As this year ends, and we evaluate the progress, or not, that we made, or didn't, it's also breeding season again. Here, that means hope grows anew. We've got more kids on the ground that I had didn't get sold than I had hoped for, but that also means that less goats went to homes that weren't ready for them.
While I see amazing sales prices for some animals, I wonder what awaits those animals at their new homes. Will their new owner have realistic goals, or will they expect that animal to complete change their herd's success rates? Will a buckling get to grow up, or will he be asked to do the work of an adult buck, rendering him less productive? What will happen if the kids that are born are all one color, with brown eyes, and still have horns?
Goats are the "in" animal right now, and that makes me smile. However, it also makes me sad, as people are not purchasing goats, they are buying stuffed animals that move. Recently I saw a post that people thought an animal was sick because it didn't bounce anymore. Do people really want goats, or do they want goat kids? That has always been my fear.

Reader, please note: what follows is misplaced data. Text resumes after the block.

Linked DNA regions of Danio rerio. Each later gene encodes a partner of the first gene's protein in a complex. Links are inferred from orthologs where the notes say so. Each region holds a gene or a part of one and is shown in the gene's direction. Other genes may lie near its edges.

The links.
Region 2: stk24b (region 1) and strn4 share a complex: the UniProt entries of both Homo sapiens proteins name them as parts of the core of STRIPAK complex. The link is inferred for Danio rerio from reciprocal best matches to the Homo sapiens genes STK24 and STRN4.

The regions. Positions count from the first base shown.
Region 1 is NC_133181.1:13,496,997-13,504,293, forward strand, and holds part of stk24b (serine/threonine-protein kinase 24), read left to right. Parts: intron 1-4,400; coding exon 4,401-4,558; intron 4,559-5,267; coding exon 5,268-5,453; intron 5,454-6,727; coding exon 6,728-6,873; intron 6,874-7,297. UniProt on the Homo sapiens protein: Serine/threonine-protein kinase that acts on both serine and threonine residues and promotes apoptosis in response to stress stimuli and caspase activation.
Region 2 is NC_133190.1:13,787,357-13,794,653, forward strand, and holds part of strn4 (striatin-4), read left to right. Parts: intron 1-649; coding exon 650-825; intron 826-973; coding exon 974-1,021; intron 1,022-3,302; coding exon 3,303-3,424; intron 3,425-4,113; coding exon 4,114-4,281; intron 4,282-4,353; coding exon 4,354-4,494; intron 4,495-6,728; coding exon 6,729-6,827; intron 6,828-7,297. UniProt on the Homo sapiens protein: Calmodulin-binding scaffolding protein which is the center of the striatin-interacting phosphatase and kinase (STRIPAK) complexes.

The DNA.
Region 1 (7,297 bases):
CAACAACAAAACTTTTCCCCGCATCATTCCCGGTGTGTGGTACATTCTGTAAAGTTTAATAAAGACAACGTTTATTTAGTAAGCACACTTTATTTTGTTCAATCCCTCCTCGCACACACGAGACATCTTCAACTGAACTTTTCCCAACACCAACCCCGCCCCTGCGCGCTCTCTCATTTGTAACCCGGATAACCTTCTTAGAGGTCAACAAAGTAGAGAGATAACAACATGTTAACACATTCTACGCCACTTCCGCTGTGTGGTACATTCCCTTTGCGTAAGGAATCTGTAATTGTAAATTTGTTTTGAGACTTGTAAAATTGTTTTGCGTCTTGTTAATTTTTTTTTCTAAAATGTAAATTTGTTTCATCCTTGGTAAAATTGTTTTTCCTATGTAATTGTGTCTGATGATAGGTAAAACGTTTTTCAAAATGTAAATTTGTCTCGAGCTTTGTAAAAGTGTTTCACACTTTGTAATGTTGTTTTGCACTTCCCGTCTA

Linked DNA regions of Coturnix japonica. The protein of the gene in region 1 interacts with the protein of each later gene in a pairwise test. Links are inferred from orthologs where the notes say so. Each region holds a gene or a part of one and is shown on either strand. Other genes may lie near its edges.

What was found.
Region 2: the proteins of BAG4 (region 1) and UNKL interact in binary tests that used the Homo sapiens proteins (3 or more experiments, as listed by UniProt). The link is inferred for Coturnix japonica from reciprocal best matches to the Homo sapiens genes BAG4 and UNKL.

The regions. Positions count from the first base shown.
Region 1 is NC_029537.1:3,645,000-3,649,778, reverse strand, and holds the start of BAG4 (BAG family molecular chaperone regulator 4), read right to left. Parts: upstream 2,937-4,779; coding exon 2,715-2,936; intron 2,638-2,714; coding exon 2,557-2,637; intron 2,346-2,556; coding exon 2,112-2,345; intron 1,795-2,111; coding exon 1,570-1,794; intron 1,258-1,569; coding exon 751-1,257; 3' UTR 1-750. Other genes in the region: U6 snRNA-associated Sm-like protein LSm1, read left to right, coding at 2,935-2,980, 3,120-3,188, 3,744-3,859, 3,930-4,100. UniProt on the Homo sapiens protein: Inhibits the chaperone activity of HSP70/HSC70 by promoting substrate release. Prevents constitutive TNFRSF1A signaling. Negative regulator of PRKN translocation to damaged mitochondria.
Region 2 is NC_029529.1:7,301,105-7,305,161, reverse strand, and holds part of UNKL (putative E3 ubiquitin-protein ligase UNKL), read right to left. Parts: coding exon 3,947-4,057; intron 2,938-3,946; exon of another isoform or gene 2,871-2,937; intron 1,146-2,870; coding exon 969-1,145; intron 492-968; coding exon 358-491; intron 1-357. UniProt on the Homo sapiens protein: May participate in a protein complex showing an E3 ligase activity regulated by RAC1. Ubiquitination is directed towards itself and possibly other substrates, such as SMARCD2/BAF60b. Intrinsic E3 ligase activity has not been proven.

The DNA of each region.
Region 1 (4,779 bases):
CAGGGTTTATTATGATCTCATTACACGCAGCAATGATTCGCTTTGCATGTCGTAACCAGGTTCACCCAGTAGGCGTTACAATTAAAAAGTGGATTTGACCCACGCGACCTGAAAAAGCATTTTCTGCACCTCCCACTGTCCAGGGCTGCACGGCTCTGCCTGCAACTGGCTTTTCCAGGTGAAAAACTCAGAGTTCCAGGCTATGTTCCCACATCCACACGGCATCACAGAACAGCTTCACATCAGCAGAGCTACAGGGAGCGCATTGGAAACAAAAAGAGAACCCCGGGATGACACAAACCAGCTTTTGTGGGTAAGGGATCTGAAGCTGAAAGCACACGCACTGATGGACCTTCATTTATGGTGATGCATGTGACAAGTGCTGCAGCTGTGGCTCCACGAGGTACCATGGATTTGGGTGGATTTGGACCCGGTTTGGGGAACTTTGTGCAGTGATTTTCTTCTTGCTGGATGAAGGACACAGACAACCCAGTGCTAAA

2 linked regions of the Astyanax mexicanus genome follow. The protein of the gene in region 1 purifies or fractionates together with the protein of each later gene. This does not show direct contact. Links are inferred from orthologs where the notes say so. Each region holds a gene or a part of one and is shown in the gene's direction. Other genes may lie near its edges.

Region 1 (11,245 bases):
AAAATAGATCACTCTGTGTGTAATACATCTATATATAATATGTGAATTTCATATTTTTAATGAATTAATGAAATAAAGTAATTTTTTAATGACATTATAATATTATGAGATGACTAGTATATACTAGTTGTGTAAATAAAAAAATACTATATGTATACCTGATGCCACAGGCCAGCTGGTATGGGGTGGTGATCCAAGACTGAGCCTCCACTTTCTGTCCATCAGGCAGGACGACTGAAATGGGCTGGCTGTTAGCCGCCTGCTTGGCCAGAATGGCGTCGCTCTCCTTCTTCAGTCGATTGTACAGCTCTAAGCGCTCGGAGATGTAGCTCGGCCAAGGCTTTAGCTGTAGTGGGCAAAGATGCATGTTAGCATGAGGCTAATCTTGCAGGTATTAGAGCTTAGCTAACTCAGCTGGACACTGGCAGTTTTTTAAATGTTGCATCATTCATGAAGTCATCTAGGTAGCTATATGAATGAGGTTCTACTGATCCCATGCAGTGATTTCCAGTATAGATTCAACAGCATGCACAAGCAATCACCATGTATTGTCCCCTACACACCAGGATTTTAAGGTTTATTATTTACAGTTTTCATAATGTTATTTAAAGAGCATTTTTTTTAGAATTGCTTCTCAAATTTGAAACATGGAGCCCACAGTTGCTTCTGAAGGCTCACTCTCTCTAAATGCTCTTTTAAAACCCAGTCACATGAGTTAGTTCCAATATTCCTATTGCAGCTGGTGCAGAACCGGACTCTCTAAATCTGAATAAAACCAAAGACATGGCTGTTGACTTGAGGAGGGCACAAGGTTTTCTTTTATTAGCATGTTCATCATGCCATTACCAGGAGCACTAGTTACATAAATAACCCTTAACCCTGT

So this coming year I am hoping to do more with helping goats find forever homes, and to help people value the whole goat, with all the gifts that come along with that. One of those gifts is a honed sense of patience, which I think we all need.
2018 will see kids arriving here in February. Along with that will come milk tests again, and goat shows, and linear appraisal. Not because I need to prove to myself what my herd does, but because that is now what people are looking for. Some of that I approve of, but to me the goats are worth having even without the accolades, the ribbons, the stars. I wish that my experience, my healthy goats, the predictability that we've developed would be enough for buyers, but I'm afraid it won't be. So, you'll see us being visible next year, unless I see the animals feel stressed, and at that point, they'll come first, and we'll retire to the farm again, where you are always welcome to meet the goats, and pick my brain. I hope you'll join us here.